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Does a 529 plan even make sense given the fees?

Posted: Tue Sep 04, 2018 11:44 pm
by LeanHogs
I was reading a bunch of old posts and other sites online discussing 529 plans, and I can't figure out if it's something I should make use of or not. I regularly fill up all the other tax-advantaged space that I'm aware of (401k, IRA, HSA), so the choice for me is between a 529 and a taxable account.

I don't have kids yet so the time horizon would most likely be at least 20 years and possibly longer. But in my reading I saw that 529 plans apparently have an additional plan fee on top of the ERs of the individual funds it invests in, which a taxable account doesn't have. Doesn't this mean that as the time horizon gets longer, it's less and less worth it to fund a 529, since the plan fee will have more time to compound relative to what you'd get from a taxable account?

Re: Does a 529 plan even make sense given the fees?

Posted: Tue Sep 04, 2018 11:48 pm
by KyleAAA
Most state 529 plans have fairly low costs these days.I think it’s very unlikely a taxable account would beat your average 529 plan, especially since many of them come with state tax deductions.

Re: Does a 529 plan even make sense given the fees?

Posted: Tue Sep 04, 2018 11:53 pm
by HEDGEFUNDIE
CA ScholarShare is probably the cheapest

0.11% - 0.17% all-in fees for the passive age based portfolio

https://www.scholarshare529.com/research/fees.shtml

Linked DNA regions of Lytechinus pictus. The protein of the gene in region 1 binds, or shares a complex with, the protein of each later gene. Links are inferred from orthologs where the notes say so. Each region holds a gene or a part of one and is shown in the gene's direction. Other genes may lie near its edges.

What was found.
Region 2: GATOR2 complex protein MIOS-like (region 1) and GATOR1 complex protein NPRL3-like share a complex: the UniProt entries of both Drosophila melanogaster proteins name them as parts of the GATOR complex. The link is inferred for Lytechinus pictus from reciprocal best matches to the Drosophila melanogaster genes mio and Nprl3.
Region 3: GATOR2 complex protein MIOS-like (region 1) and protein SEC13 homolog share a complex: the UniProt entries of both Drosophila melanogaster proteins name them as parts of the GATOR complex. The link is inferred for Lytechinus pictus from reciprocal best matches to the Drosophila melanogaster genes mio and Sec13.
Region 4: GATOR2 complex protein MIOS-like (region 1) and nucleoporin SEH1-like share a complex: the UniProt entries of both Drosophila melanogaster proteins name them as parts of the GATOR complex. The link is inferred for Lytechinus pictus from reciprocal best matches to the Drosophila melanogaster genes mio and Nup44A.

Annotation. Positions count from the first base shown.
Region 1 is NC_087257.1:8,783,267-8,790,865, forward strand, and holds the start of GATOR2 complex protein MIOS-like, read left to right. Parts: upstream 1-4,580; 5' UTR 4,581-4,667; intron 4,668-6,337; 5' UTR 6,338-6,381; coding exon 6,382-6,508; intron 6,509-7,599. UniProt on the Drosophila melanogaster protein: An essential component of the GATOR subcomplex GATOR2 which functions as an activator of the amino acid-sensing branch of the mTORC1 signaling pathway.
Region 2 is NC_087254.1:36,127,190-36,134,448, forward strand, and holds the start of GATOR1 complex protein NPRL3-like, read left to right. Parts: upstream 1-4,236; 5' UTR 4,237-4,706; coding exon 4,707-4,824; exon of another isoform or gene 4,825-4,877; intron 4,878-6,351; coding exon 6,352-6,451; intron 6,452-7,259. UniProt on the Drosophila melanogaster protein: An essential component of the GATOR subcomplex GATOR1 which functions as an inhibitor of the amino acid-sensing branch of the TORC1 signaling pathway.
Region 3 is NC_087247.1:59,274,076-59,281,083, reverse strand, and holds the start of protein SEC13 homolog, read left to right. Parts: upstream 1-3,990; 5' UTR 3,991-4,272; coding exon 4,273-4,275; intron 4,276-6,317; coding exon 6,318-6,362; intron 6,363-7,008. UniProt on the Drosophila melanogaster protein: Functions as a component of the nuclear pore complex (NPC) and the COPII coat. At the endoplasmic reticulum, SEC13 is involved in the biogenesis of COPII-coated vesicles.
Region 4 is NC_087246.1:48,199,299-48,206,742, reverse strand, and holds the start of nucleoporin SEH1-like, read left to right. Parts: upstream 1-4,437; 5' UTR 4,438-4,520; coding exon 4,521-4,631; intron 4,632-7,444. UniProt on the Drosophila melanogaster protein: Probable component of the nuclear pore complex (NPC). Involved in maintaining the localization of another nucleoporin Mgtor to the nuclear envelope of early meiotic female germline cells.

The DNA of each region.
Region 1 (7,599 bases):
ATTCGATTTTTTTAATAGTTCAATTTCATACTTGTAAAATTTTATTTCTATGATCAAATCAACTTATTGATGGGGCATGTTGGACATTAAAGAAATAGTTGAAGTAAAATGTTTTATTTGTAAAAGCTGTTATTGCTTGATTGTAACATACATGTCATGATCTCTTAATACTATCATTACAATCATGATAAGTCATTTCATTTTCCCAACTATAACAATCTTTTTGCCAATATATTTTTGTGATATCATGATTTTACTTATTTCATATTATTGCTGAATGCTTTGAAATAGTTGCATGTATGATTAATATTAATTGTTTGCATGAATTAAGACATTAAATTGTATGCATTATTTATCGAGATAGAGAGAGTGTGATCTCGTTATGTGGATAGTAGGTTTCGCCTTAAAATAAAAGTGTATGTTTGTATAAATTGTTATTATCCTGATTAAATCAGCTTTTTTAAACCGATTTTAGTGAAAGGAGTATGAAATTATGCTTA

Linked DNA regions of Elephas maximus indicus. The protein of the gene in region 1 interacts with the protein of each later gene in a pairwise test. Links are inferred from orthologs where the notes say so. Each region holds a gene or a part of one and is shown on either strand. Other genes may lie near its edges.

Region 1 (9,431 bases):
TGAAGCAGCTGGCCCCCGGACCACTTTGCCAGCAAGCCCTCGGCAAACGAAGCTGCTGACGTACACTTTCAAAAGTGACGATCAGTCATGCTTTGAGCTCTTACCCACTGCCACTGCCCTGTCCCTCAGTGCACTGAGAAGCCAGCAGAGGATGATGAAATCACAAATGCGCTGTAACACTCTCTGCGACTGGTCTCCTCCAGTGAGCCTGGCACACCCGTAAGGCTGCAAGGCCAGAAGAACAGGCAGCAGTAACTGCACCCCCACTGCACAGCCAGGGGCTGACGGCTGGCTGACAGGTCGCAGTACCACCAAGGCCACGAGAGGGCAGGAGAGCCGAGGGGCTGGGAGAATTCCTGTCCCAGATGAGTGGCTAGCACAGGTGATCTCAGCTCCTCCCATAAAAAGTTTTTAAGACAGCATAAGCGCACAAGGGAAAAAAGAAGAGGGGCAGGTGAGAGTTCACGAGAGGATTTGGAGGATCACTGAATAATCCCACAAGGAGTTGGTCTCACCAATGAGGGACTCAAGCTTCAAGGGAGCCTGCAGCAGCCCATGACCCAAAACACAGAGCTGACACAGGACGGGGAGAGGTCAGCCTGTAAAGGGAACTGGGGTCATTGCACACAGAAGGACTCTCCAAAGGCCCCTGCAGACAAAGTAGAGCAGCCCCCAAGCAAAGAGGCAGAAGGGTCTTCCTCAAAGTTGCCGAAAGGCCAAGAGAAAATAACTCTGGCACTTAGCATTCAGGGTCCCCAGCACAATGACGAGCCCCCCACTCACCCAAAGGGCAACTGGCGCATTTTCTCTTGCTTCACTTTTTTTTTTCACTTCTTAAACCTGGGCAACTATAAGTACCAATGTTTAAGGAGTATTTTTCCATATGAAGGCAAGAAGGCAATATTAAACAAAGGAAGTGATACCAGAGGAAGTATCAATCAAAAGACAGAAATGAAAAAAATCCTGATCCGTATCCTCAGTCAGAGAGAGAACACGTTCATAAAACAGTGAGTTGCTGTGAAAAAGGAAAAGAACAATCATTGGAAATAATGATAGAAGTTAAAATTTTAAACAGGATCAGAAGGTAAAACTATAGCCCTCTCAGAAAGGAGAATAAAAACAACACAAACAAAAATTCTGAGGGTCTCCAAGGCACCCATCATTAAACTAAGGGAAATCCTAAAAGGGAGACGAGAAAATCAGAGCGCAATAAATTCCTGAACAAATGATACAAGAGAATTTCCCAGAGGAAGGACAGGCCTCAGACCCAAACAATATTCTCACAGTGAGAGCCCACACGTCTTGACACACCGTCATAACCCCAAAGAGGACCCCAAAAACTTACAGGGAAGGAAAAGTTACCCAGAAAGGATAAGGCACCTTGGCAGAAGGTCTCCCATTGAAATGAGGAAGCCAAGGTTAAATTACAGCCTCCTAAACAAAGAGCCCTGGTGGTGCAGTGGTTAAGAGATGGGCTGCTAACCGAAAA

Re: Does a 529 plan even make sense given the fees?

Posted: Tue Sep 04, 2018 11:58 pm
by runner3081
Ohio plan user here. No fees for the account, Vanguard funds available.

Re: Does a 529 plan even make sense given the fees?

Posted: Wed Sep 05, 2018 12:17 am
by JakeyLee
KyleAAA wrote:
Tue Sep 04, 2018 11:48 pm
Most state 529 plans have fairly low costs these days.I think it’s very unlikely a taxable account would beat your average 529 plan, especially since many of them come with state tax deductions.
This is the winning answer. However, A great rule of thumb I've learned here... No need to start such an event/investment until you've got kid(s) on the way. It's like saving up for a paint job on a '68 Dodge van. But you haven't bought the van yet. Relax. Find the van first. There's tons of time. In the mean time, you keep investing. If you fall short in the hypothetical world of needing a custom paint job for that van.. Wizards and unicorns and metal flake... At least you were putting money aside in other categories. Yeah.. Enjoy that van. Whether you find it or not... And don't forget the waterbed .

Re: Does a 529 plan even make sense given the fees?

Posted: Wed Sep 05, 2018 12:44 am
by NoHeat
The phrase “don’t count your chickens before they hatch” comes to mind, when considering opening a 529 before having a child.

If a college-bound child never materializes, the 529-owner will give up 10% of earnings when withdrawing funds for a “non-qualified” purpose, and while that’s not a horrible penalty, it’s enough to keep anyone from purposely starting a 529 fund as a retirement investment, if they could just invest in a taxable retirement account instead.

Stating that differently, in the context of your question: the value of the tax-free compounding, while real, is not as great to an investor as a ten-percent bonus. If it were worth more than ten percent after let’s say two decades, you would hear of everyone doing it for retirement purposes, but they don’t.

The fees are not that much nowadays, on a good 529 plan. Twenty years ago I had to look hard for decent fees, but now really good fees are easy to find. A fee of 0.1% compounded over 20 years is 2%. I’m pretty sure the extra value of tax-free compounding is more than 2%, even if it’s less than 10%.